Monday, May 28, 2007

Visiting Schools

Last Friday, I had finally the chance to go out to Bhutanese schools and get a first-hand impression. As Samtse is a restricted area and my movement is restricted to the town of Samtse, we had to get an official permit to get out to the schools that are maybe 40 km and 10 km from Samtse. Getting this permit was a non-trivial process and Karma - the lecturer that organize the visits - was struggling hard to get those permits. In the end it worked out, I got the official paper, and we were ready to go.

The first school we went to is one of the largest schools in the country and has 1600 students. 50 teachers help kids from grade 1 to 10 to move forward and develop. We were received in a friendly atmosphere and were allowed to give a talk to the teachers and the principal. It turned out that in the beginning of May 07, the teachers received a total of six computers. Most of the teachers are not IT literate but a recent graduate from the Paro College of Education with specialization in IT has joined the school in the beginning of this year. During our meeting with the teachers, we presented a few ways of how ICT could be used in the school setting and gave them as well a short introduction of what could be available on the net. This was a bit of a futuristic presentation as the school has two computers with an Internet connection; one in the principals office and one for the students.

Right before lunch, we had a session with the grade 10 students. Out of maybe 80 students, about 5 got basic experiences with computers. None of them has ever written an email and probably not too many of them have ever used Google. As a motivation, I put up my email address and asked them to write me an email in case they are able to get an email account and time. We gave a similar talk to the students as to the lecturers - this time a bit more focused on how they could use the computers on their own.

I'm not quite sure how well the teachers and the students could connect to whatever we were doing - it must have been quite futuristic. I knew that people wouldn't have gotten a lot of exposure to ICT before but still, I couldn't really put myself into place and understand this thoroughly as in Switzerland, it is probably hard to find a young person that has never touched a computer. All in all, it was a good experience but I'm not quite sure how well we have done.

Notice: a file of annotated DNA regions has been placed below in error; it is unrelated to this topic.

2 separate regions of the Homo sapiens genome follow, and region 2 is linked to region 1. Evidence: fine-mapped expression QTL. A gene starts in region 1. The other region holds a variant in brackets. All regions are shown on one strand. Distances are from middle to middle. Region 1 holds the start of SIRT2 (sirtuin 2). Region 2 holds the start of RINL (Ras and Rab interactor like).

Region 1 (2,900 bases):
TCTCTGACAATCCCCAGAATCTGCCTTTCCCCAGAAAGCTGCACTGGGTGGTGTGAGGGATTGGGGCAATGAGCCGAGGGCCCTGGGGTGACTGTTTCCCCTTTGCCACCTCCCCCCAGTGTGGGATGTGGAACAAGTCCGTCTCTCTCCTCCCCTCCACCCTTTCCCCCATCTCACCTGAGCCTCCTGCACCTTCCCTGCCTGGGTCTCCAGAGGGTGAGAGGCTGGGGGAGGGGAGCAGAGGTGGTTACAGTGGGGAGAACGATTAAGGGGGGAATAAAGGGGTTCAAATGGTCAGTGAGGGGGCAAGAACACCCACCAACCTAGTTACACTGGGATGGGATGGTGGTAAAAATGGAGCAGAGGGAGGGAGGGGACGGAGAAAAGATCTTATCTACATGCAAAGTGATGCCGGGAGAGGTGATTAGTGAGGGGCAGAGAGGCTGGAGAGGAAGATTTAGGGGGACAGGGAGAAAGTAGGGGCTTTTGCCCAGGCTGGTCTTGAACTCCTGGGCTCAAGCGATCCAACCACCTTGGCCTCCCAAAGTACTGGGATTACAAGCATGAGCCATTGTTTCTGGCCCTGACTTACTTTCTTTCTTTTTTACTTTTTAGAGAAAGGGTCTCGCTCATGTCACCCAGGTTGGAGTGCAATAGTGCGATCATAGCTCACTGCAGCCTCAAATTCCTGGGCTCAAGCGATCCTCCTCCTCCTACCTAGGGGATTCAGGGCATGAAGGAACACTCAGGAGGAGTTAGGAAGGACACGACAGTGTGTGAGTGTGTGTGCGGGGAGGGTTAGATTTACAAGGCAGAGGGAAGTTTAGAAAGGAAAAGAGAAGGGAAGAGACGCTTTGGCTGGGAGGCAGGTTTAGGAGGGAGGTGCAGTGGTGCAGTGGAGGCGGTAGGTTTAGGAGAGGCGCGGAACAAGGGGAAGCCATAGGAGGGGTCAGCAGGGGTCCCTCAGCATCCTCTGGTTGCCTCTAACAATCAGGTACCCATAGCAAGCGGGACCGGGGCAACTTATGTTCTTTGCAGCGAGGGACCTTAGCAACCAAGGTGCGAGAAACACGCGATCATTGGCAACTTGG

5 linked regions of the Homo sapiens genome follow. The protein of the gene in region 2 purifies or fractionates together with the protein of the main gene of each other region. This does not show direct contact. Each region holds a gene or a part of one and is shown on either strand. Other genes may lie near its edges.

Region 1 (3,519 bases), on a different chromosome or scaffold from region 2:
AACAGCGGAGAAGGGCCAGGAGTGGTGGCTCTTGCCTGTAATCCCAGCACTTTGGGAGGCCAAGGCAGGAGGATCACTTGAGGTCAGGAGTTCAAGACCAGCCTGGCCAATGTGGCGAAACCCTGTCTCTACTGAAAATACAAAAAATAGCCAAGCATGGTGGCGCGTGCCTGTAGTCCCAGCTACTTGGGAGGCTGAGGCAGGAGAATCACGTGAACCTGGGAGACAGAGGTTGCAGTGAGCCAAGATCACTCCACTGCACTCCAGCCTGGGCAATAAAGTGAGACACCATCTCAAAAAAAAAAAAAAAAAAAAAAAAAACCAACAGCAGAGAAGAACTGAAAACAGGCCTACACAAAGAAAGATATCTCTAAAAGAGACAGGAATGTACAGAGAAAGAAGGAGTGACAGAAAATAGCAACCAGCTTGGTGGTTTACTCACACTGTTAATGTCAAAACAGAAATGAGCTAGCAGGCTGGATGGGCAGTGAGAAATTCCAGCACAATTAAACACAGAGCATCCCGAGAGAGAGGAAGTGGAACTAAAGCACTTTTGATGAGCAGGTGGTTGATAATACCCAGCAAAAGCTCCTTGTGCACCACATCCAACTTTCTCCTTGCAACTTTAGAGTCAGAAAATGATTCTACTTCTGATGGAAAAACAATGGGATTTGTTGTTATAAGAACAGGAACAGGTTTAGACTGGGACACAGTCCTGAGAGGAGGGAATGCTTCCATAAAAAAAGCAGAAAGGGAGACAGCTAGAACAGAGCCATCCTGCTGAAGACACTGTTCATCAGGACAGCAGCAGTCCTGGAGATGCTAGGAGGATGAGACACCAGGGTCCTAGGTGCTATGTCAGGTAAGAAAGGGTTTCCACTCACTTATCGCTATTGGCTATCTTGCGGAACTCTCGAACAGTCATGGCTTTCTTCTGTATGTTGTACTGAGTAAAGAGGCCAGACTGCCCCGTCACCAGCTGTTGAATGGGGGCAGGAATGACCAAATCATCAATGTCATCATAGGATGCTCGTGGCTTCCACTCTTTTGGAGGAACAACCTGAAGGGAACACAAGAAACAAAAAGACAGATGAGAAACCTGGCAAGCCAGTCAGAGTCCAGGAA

Luckily, we were not attacked by wild elephants as this schools is about 100 meter from really thick forest (rain forest?). There are stories of elephants coming to the tiny village and the local people are quite scared of them. There was military around during our entire visit and the villagers have put an electric fence around the forest.

In the afternoon, we went to the second school. This school had about 300-400 students in grade 1 to 6 and seven teachers. The school got three computers and no Internet connection. We gave a similar presentation to the teachers as in the first school. It was fascinating for me to see the enthusiasm of those teachers. One of them was running to the library to get a book with a CDROM that he wanted to try but that he couldn't get to work so far. So we helped him to get that CD running.

It turned out that one of the computers was rather noisy - the fan was running at full speed all the time. I opened the computer and it turned out that one of the cables disturbed the flow of the air. It doesn't come as a surprise that the fan is running at maximum speed as we had 27 degrees Celcius in the room - and actually, this is quite cold for this place as a couple of weeks ago, the temperature reached 39 degrees Celcius.

Further, there was a problem with the printer. The printer was connected to one computer and the other two computers could print using a switch that connected all three computers. The teachers tried to print from one computer and didn't realize that the switch and the computer that is connected to the printer have to be turned on. All in all, there was nothing wrong with the setup but there was a lack in education. I tried to educate them what exactly they have to do to be able to print and hope that this problem is now solved.

In the end, I was standing in front of about 200 Bhutanese kids - some of them looking into the classroom through windows. We gave them some ideas but it was probably pretty advanced. But all in all, it was a fun experience.

I haven't taken any pictures in the schools but on our way to the schools - they will follow later on. I took my GPS with me but unfortunately forgot it in my Gho during part of the way and it didn't record our location. But you can follow at least part of our trip and you can as well see the thick forest with the wild elephants next to a place called Kumai.

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